The art of dealing with people is arguably one of the hardest, yet most crucial skills that we have to master throughout our lives. If you’re already living on campus, you’ll know that fostering healthy relationships with our peers is of utmost importance — it makes or breaks the entire experience. The initial strangers living with us in residence will eventually become almost next-of-kin as we get to know them over extended periods of time.
Be it your first time living on campus — or your last — read on as we share Reslife’s 3-Step Guide to building strong relationships in residence (psst…tried-and-tested tips from some very seasoned campus residents will also be included).
1. Take the first step.
University is a time where we discover more about ourselves, and living on campus amplifies just that. You will encounter many new friends and activities and it’s important to keep an open mind towards trying new things, even if it is out of your comfort zone!
Living in a campus hostel, it is all too easy to walk past the same few people all the time, but never initiate a conversation…unless the other person does so first. That initial connection is always the hardest, but when we are willing to open up to others first, friendship comes naturally. As humans, we tend to mirror the way others treat us when it comes to social situations, so why not make the first move?
Observing this phenomenon, Daniel Ong (Yr 4, Biz & MechEng) experimented by greeting people that he used to just absentmindedly walk past. After repeated greetings, he noticed that the simple hellos eventually turned into full-blown conversations — allowing him to make new friends he wouldn’t have otherwise made.
That said, not everyone will become a close friend and that’s okay. Not every conversation will turn into a friendship. Take stock of the situation and move on if your interests and values are not aligned! Just keep an open mind towards those around you and you will eventually find a group of friends that you can resonate better with.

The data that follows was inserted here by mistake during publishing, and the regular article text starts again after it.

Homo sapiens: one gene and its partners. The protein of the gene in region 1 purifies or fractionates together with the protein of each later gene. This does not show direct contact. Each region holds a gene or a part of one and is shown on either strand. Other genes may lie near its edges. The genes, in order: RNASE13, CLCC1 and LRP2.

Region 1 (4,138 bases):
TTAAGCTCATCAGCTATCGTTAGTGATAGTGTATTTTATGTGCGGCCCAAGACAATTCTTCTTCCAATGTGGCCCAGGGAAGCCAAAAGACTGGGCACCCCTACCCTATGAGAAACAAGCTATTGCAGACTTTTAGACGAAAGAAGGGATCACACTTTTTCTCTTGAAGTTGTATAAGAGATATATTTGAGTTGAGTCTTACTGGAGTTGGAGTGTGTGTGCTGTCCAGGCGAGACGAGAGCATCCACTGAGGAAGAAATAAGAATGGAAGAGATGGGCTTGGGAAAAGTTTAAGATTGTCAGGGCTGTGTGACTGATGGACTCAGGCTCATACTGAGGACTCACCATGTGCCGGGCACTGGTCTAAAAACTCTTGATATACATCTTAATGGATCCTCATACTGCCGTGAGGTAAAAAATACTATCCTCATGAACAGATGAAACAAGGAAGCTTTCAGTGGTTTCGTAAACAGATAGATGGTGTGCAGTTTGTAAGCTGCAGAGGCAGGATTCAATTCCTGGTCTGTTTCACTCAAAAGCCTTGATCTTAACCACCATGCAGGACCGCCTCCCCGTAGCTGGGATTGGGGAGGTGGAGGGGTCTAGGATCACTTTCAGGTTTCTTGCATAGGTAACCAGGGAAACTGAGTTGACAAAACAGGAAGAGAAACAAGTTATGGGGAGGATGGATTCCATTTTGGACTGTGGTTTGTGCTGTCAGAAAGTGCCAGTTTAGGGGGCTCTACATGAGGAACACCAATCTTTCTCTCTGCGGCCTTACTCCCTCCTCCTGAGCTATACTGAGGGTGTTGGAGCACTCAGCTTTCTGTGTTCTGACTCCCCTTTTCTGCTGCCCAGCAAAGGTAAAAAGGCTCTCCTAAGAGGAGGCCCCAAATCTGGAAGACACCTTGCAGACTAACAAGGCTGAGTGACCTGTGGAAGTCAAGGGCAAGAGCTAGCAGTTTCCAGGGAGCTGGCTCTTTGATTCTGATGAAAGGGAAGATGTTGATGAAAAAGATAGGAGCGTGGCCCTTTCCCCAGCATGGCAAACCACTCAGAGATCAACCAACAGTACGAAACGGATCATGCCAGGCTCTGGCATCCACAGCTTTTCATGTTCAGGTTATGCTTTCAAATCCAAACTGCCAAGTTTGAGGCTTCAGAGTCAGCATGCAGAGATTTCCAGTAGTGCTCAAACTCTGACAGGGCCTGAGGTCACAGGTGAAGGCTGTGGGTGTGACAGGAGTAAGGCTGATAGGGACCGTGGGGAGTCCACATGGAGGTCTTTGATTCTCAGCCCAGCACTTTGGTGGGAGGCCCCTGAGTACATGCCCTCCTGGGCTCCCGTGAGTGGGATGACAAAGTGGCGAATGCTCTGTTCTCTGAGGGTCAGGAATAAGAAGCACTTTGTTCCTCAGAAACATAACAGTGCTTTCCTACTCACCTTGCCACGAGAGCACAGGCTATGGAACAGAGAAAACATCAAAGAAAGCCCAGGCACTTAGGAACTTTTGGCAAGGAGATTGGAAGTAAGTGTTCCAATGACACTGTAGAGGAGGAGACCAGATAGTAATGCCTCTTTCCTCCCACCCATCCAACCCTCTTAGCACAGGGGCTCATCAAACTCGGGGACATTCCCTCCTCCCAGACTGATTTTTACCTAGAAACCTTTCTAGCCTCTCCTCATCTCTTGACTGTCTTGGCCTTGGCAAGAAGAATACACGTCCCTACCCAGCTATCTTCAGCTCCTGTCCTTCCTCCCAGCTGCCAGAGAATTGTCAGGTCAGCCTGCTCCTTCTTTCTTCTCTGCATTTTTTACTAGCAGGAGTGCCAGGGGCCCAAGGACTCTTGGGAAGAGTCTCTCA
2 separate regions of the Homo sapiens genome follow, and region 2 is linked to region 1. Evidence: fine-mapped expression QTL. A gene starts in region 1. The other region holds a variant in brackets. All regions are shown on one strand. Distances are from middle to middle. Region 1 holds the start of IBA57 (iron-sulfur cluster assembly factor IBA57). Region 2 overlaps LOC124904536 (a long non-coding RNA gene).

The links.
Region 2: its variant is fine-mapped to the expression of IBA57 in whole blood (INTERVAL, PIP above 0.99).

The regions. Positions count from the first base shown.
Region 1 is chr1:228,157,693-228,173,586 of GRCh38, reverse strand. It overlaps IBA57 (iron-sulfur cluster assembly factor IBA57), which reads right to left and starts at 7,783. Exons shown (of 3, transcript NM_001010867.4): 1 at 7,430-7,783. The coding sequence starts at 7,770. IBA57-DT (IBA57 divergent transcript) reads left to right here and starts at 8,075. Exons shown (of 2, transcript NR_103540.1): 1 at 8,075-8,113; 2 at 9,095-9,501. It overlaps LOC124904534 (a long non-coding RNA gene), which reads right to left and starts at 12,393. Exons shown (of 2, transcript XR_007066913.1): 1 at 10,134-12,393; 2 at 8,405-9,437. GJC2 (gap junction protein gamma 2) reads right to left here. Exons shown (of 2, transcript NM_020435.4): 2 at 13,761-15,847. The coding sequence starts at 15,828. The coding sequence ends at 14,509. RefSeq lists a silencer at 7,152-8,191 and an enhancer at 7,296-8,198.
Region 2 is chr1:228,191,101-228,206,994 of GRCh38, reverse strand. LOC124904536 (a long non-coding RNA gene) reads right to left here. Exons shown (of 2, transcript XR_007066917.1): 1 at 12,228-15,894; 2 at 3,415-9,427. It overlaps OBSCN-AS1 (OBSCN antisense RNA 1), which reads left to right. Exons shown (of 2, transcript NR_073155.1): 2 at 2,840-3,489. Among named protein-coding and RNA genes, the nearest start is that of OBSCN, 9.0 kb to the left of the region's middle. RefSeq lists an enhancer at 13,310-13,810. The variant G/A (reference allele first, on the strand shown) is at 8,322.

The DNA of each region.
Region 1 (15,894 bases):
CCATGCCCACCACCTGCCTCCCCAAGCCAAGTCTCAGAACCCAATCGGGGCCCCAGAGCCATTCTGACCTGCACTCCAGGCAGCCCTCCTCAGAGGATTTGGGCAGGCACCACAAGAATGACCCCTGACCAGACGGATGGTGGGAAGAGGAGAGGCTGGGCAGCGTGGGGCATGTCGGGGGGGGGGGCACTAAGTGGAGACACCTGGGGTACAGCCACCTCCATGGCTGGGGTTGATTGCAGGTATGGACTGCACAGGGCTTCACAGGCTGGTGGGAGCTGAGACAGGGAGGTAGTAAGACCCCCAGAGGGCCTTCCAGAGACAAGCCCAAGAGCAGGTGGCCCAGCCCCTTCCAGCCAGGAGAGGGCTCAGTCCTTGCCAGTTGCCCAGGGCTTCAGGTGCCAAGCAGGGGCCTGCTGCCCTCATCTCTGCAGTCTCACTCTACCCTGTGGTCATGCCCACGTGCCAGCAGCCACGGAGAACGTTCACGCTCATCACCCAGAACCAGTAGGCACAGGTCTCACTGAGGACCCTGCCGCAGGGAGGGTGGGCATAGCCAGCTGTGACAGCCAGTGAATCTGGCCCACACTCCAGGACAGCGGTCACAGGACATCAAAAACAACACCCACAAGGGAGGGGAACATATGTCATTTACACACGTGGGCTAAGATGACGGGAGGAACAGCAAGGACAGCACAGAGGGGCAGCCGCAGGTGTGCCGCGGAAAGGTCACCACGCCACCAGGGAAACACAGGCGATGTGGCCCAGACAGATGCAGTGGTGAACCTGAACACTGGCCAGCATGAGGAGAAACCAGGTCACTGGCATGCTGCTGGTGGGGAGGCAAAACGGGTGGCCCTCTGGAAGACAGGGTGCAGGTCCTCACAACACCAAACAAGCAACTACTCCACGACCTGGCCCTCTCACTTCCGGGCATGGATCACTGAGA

2. Join CCAs to make friends, but also to do the work.
While living on campus, many also join CCAs as a great way to get involved with their residential community and find common interests with their peers. CCAs are a great way to build new skill sets, knowledge and experiences. Coming in as a freshman, it is common to hear the age-old advice to “just join any CCA” that you may be interested in. However, not many would then follow up by telling you the opposite side of the coin: commitment to CCAs are just like committing to any other responsibility, and should be non-negotiable.
The lines between work and friendship are easily blurred in a campus hostel setting, so it is important to remember that friendship is not a replacement for good work ethics. Do not join a CCA simply to make friends, with zero intention to do the work.
Roy Francis Mohanan (Yr 4, ChemEng, Eusoff Hall) shares: “If you do take on any sort of role in a CCA, you should note that a certain level of accountability will be expected from you. So before joining multiple CCAs and overloading your plate, think about whether you will be able to manage your workload, so you can fully put your heart into the work that you do.”
As with most things in life, you’ll tend to reap the most benefits and contribute more meaningfully if you invest full time and effort into your community of choice.
Working relationships can lead to finding the best friends of your life, but could also sour existing friendships if not managed carefully. While conflicts are unpleasant and inevitable, they are not necessarily bad. Too much agreement within a group can sometimes lead to groupthink — which more often than not, can be destructive for progress and diversity of thought. Rather than avoiding conflict, learn how to apply appropriate conflict resolution methods like collaborating and accommodating to ensure that everyone is on the same page. Identifying the working styles of your team via personality tests may also be helpful in conflict resolution.